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26 July 2005, 01:49 pm
Soap Opera Follows The Simple Course To Success
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Transpacific Yacht Race 2005

They bought their combination ham-single sideband radio on the Internet for $550, thoroughly grounded it with aluminum foil off the kitchen shelf and checked standard weather reports daily to see where the best winds would be...

'We didn't try to be original,' said Scott SELF, who with Nigel BROWN sailed his Hobie 33 Soap Opera to first place in Division V and among seven double-handed boats in the Centennial Transpacific Yacht Race to Hawaii.

Oh, and their sails were green.

'My favourite color,' said SELF, a soap manufacturer from Rockwall, Texas, USA. 'We didn't have any sail problems at all, and our radio worked better than some of the state of the art stuff on the million dollar big boats. All that carbon fiber causes problems.'

Their only problem was when their heavy duty aluminum tiller broke at the head of the rudder on the 13th and final night as they were about to enter the blustery Molokai Channel with their spinnaker up.

'The boat went on its side, but the hatch was sealed, so we weren't going to sink,' SELF said.

They rigged their emergency wooden tiller in 30 minutes and were under way again, but without a spinnaker.

'We knew we had won the division and double-handed, so we went very conservative,' SELF said. 'But we were still hitting 15 knots.'

Their elapsed time for the 2,225 nautical miles was 13 days, 1 hour, 10 minutes and 35 seconds, an average speed of 7.1 knots.

Their watch system was four hours on and four hours . . . on. They finished with a plastic crate still full of food because, 'it was so rough we could eat only one meal a day,' SELF said. 'One guy couldn't leave the helm and the other had to trim all the time.'

Sleep? 'About one hour a day,' SELF said.

SELF and BROWN have been sailing together for 20 years so obviously are past becoming incompatible during two weeks on a small boat.

BROWN said, 'There's a real risk of that happening with some people, but Scott and I know what to expect from each other.'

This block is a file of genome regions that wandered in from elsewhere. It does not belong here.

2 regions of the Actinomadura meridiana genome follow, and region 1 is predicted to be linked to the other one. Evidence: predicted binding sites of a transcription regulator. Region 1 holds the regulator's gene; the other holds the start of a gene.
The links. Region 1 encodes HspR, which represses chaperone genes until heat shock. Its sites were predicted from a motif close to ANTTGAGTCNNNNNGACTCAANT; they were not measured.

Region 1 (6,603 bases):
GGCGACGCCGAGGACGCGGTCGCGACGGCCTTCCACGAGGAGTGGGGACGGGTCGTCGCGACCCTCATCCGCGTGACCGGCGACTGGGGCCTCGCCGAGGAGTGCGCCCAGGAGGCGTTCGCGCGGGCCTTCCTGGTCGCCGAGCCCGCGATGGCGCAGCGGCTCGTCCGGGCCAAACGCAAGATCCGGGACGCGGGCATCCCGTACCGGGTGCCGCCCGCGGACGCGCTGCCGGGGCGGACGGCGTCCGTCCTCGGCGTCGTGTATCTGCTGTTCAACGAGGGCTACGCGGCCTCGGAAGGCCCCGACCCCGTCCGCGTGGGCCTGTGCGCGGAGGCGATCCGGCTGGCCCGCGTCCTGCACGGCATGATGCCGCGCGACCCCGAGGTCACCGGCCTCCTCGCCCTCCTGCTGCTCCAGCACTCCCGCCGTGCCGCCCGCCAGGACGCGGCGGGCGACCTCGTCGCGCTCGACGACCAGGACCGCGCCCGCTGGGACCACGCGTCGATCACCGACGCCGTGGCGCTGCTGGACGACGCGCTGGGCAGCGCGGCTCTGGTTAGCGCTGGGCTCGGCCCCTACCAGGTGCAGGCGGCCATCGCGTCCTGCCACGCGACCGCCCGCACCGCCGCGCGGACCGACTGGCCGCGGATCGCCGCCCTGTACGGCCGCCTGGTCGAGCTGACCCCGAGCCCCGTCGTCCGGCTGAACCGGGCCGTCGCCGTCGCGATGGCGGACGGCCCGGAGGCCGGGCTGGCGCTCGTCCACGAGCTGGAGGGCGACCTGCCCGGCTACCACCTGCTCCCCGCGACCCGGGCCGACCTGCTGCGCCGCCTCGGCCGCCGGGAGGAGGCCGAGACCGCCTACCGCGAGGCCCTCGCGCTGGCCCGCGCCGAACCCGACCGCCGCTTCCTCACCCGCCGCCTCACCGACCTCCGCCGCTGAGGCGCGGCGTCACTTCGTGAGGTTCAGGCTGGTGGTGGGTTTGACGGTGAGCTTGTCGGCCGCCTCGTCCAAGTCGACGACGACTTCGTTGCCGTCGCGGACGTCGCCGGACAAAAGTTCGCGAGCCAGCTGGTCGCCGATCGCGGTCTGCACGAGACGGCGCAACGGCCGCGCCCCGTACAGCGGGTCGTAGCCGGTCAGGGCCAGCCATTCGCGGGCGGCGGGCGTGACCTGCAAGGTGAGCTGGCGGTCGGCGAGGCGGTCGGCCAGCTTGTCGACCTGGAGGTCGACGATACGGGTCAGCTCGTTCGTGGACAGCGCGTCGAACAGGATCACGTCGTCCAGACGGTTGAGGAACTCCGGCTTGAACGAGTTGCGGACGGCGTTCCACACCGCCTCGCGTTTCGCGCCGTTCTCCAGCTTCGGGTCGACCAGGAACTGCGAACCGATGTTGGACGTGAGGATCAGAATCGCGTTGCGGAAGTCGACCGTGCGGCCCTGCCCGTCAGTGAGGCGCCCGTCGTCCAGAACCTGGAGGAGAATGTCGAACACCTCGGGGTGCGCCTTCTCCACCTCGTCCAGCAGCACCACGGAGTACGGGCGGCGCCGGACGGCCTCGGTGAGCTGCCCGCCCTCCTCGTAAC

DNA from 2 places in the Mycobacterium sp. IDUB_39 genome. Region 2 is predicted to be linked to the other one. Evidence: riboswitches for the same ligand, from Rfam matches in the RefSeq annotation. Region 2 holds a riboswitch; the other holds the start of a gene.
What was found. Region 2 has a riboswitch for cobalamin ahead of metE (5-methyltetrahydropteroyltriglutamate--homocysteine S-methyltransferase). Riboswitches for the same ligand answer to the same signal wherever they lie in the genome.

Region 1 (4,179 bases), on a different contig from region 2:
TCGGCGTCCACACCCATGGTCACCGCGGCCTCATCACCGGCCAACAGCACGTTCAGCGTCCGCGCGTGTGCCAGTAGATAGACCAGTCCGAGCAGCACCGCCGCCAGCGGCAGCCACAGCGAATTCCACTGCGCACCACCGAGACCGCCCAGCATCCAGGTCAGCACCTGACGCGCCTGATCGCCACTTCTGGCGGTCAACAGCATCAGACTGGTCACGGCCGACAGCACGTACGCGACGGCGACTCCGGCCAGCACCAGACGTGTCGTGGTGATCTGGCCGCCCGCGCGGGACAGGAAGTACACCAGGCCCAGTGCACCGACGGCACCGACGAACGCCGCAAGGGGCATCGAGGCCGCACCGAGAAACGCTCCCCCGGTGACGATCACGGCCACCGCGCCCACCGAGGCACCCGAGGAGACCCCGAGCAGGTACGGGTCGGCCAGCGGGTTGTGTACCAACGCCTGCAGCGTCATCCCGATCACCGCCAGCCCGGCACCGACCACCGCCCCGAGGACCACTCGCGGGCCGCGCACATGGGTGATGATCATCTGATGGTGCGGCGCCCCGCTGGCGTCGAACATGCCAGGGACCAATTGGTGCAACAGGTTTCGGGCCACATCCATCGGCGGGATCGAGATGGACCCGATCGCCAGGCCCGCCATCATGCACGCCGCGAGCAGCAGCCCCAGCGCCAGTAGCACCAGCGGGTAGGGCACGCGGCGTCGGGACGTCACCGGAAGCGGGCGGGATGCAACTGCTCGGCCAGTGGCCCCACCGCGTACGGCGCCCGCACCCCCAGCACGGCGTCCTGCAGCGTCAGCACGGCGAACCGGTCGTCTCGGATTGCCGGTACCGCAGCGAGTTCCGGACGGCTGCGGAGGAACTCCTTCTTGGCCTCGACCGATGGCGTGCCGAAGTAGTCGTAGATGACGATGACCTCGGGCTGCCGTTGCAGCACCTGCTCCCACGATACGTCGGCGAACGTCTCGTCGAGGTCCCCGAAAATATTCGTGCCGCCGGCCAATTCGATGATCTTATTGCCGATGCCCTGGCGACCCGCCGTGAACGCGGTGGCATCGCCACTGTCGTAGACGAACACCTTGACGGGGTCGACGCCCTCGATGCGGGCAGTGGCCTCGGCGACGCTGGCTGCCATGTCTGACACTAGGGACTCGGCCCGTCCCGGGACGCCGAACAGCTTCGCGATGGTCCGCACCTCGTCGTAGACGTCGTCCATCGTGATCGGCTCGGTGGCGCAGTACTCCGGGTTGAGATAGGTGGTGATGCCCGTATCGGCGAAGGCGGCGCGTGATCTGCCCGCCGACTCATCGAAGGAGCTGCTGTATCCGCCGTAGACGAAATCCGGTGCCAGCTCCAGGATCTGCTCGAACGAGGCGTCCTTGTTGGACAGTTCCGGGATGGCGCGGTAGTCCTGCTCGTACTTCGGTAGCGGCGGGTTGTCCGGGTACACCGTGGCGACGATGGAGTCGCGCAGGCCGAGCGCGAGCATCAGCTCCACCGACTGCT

Of the other key finishers Davis PILLSBURY's Ralphie came inat 2300 HST on Sunday, winning the 14 boat Cal 40 class by more than ten hours, followed by a flood of wrong way rivals Monday. Steve CALHOUN's Psyche, which won overall under Don SALISBURY in the Cal 40s' historic debut in 1965, was second in its first appearance in the race since.

Challenged America's B'Quest, a team of sailors with disabilities from San Diego, USA, put in an excellent performance to finish fourth overall among eight boats in Division V. Despite sailing short one crew and with veteran Urban MIYARES ailing, they finished their second successive Transpac just half and hour behind Ralphie.

Larry HILLMAN's Swan 48, So Far, won Aloha B at dusk Sunday for a runaway sweep on both elapsed and handicap time.

As expected, five boats beat the older Pyewacket's Transpac record of 7 days, 11 hours, 41 minutes and 27 seconds, led by Hasso PLATTNER's Barn Door win with Morning Glory early Sunday morning in 6:16:04:11. The others were Roy DISNEY's new Pyewacket in 6:18:32:25, Randall PITTMAN's Genuine Risk in 6:22:02:35, Doug BAKER's Magnitude 80 in 7:03:02:57 and Doug DEVOS' Windquest in 7:05:58:03.

Magnitude 80 was second overall to Morning Glory on handicap time in Division 1, but the King Kalakaua winner is now a battle between two Transpac 52s. Philippe KAHN's Pegasus holds a 25 minute handicap lead over Roger STURGEON's Rosebud. Pegasus led by 40 miles at Monday morning's position report but owes Rosebud, an earlier generation TP 52, more than three hours. Pegasus was due to finish late Monday night or early Tuesday, and then start counting.

Meanwhile, the smallest boat in the race, Jamie and Jenny NEIL's Super 30, The Cone of Silence from Australia, threatened to steal the show with its surge to the front of the Division III pack, and is now twelve miles in front of Tim BEATTY's Perry 56, Stealth Chicken. Tom GARNIER's J/125, Reinrag2, is next and leads The Cone of Silence by four and a half hours on handicap time. With strong trade winds now blowing in the islands, all are expected to finish Tuesday morning into midday.

Rich Roberts. Image, B'Quest:© John Fuller
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